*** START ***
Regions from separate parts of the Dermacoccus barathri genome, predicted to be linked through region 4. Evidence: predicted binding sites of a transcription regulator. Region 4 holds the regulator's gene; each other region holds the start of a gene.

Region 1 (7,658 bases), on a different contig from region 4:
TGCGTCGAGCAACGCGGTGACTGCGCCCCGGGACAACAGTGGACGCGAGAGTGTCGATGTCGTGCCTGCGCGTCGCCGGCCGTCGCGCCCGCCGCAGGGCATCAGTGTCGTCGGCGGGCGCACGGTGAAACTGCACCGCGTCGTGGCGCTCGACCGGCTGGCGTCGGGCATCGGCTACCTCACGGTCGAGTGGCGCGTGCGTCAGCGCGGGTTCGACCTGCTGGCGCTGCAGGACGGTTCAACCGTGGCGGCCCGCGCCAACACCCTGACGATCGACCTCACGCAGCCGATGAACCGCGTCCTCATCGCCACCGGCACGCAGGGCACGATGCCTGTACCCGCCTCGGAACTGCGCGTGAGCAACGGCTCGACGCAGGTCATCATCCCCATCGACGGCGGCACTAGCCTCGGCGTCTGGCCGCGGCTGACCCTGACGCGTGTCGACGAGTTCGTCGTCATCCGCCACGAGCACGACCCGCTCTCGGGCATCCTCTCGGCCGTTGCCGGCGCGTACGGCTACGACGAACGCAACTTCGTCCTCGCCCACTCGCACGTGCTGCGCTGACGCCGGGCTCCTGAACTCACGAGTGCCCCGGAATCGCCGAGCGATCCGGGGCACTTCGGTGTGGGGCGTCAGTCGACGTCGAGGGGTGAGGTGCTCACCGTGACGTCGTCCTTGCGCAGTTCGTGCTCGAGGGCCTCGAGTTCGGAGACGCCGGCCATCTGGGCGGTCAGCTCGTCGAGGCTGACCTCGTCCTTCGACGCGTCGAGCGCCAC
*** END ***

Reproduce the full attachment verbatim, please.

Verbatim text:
Regions from separate parts of the Dermacoccus barathri genome, predicted to be linked through region 4. Evidence: predicted binding sites of a transcription regulator. Region 4 holds the regulator's gene; each other region holds the start of a gene.

Region 1 (7,658 bases), on a different contig from region 4:
TGCGTCGAGCAACGCGGTGACTGCGCCCCGGGACAACAGTGGACGCGAGAGTGTCGATGTCGTGCCTGCGCGTCGCCGGCCGTCGCGCCCGCCGCAGGGCATCAGTGTCGTCGGCGGGCGCACGGTGAAACTGCACCGCGTCGTGGCGCTCGACCGGCTGGCGTCGGGCATCGGCTACCTCACGGTCGAGTGGCGCGTGCGTCAGCGCGGGTTCGACCTGCTGGCGCTGCAGGACGGTTCAACCGTGGCGGCCCGCGCCAACACCCTGACGATCGACCTCACGCAGCCGATGAACCGCGTCCTCATCGCCACCGGCACGCAGGGCACGATGCCTGTACCCGCCTCGGAACTGCGCGTGAGCAACGGCTCGACGCAGGTCATCATCCCCATCGACGGCGGCACTAGCCTCGGCGTCTGGCCGCGGCTGACCCTGACGCGTGTCGACGAGTTCGTCGTCATCCGCCACGAGCACGACCCGCTCTCGGGCATCCTCTCGGCCGTTGCCGGCGCGTACGGCTACGACGAACGCAACTTCGTCCTCGCCCACTCGCACGTGCTGCGCTGACGCCGGGCTCCTGAACTCACGAGTGCCCCGGAATCGCCGAGCGATCCGGGGCACTTCGGTGTGGGGCGTCAGTCGACGTCGAGGGGTGAGGTGCTCACCGTGACGTCGTCCTTGCGCAGTTCGTGCTCGAGGGCCTCGAGTTCGGAGACGCCGGCCATCTGGGCGGTCAGCTCGTCGAGGCTGACCTCGTCCTTCGACGCGTCGAGCGCCAC